• Murray Olsen 1.2

      It’ll all be too much for you Jimmie. We’ll nationalise your farm so you don’t have to worry.
      Peace of mind – priceless.

    • ghostwhowalksnz 1.3

      5 years years of national havent led to increases in the above ?- even the GST increase when they promised to to raise it.

      And since when did capital value be lost through CGT ? , ask Australians about how the tax has pushed prices down

    • Tom Gould 1.4

      Funny how so-called ‘spokespeople’ for farmers overlook the obvious benefits of a ‘collective’ approach? Let’s see Bruce Wills put his money where his mouth is and turn up to the current round of Meat and Wool meetings and tell them their plans for a Fonterra-like collective is socialist lunacy that will turn farming into a polish shipyard. Or is he just a hypocritical Tory crony?

    • Draco T Bastard 1.5

      Well, Jimmie, you just proved why we have those regulations and why they need to be strengthened. It’s because arseholes like you will pollute without regard to the damage and costs that you put upon society if we don’t have them.

  2. GP 2

    What jimmie said.

    • felix 2.1

      What jimmie said was a bit vague.

      I couldn’t tell whether he was worried about a Lab/Green govt or another National one with all the talk about increases in fuel levies and more “red tape”.

      Otherwise I’d hazard a guess that he hasn’t bought any fuel, registered a vehicle or renewed a passport lately (damn near doubled).

      And I guess he forgot to complain about them raising GST (after promising not to).

      All highly regressive taxes too I might add.

      • Draco T Bastard 2.1.1

        What jimmie said was a bit vague.

        No, what Jimmie said was quite clear – he wants to pollute freely and not have to pay the costs. He wants society in general to do that instead so that he can be richer.

  3. joe90 3

    Not a sausage about the rural supply network upgrade scam of 1992-1995. Urban consumer investments surreptitiously slipped into his members hands.

  4. ak 4

    Ah well, progress I guess on the scaremongering front. From North Korea and the USSR of NZ to the unspeakable terror of no shopping on Sundays and waiting for a phone connection.

    Pathetic, Brucie; you’re a flaccid Massey’s Cossack in Key’s slippery clothing, but without the bicep.

    Your promulgation of the worship of Greed has ripped the guts out of your own members’ communities up and down the country and now they count their shekels alone as they watch their kids depart and turn to suicide in record numbers.

    So take a bow, laddie: you’ve massacred communities and a once-proud heritage for a wine on Sundays. And there’ll always be a wee Jimmie clapping while his hands are greased.

  5. georgecom 5

    Ummm, so Wills is going on about how bad things were before 1984.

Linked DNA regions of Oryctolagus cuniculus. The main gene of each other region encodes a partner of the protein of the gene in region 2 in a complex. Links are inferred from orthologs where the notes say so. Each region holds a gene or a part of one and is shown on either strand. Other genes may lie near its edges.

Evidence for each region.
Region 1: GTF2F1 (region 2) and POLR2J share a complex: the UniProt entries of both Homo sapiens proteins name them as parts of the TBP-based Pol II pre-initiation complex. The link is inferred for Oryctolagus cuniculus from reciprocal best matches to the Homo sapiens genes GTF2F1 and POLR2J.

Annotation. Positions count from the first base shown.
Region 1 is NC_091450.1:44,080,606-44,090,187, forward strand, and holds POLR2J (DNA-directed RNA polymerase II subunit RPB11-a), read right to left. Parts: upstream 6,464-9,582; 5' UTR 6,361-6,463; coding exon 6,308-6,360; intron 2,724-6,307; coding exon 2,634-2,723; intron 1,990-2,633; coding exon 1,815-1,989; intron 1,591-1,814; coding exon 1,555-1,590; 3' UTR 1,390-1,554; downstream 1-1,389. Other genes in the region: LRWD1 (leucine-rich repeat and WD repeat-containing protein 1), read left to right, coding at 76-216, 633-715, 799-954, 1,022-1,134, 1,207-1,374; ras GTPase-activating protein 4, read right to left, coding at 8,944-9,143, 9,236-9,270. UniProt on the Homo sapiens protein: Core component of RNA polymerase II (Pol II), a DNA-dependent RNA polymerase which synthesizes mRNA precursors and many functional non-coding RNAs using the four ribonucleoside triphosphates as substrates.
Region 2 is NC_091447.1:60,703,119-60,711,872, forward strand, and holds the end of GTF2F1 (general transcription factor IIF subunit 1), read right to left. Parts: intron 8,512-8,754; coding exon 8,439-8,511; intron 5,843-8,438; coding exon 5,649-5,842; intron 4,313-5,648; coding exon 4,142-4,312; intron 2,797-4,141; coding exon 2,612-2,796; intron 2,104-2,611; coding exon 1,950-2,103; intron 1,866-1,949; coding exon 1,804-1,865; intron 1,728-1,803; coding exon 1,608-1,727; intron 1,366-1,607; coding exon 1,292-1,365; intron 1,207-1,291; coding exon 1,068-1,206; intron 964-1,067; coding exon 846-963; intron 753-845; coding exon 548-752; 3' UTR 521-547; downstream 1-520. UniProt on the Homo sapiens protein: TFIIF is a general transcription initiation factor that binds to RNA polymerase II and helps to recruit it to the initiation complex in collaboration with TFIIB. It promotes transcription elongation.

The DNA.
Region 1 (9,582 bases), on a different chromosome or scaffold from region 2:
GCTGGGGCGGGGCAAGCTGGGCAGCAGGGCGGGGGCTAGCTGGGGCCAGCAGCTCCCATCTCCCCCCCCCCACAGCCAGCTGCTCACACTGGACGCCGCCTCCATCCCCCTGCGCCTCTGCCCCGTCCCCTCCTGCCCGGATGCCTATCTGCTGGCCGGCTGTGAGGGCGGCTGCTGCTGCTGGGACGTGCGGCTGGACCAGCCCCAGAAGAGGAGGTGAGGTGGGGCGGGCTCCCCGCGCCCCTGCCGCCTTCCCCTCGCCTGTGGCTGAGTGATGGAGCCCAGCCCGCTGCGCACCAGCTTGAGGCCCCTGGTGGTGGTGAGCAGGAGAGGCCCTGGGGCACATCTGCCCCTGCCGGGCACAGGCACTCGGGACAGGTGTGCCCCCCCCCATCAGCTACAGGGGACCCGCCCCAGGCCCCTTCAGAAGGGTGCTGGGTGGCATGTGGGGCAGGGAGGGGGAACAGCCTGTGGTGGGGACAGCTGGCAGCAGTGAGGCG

But what the hecks that got to do with a single buyer of bulk electricity. His first couple of lines talk about the Labour-Green plan but he then goes off topic for almost the entire remainder of the article.

    The 1400s probably were not such good times to live in either, but what has that to do with power issues as well.

    Can someone please tell some of the media commentators to take a deep breath, breathe through their noses and concentrate. Maybe then they’d stop writing such unrelated loads of rubbish.

    • Colonial Viper 5.1

      Can someone ask Wills how much mortgage debt bankers had in the 1970’s, as compared to now?

      Maybe he needs to turn on his brain for a sec, in order to represent the interests of his members.

  6. Dv 6

    Pre 1984
    SMPs.
    Muldoons welfare for farmers.

  7. Descendant Of Sssmith 7

    And of course he also conveniently forgets to mention the massive farm subsidies that existed during that period of high tax rates when some farmers got up to 40% of their income from the taxpayer.

  8. irascible 8

    As I recall pre 1980 there was the great Muldoon- National Party scheme that gave Family Benefit to the Ewes while increasing the tax burden on you & me.

  9. fambo 9

    Time for Labour and the Greens to start splitting the farming sector into two – the wealthy right wing elite, and farm workers who have nothing to gain from Federated Farmers. A long term goal but one worth putting the thin edge of the wedge into

    • Colonial Viper 9.1

      Remember: most farmers are not members of the Feds. Many have chosen to leave the Feds over the years because they did not feel that their views were being fairly heard or represented, as members.

      • dw 9.1.1

        Too right. I’m a farmer and hate the Feds with a passion. They’re essentially a soft political arm of the Act party and are so out of touch with progressive farming it’s laughable.

        So as a farmer, yes, I’d like lower power prices, even though it won’t affect me as most of my farm is on Solar power.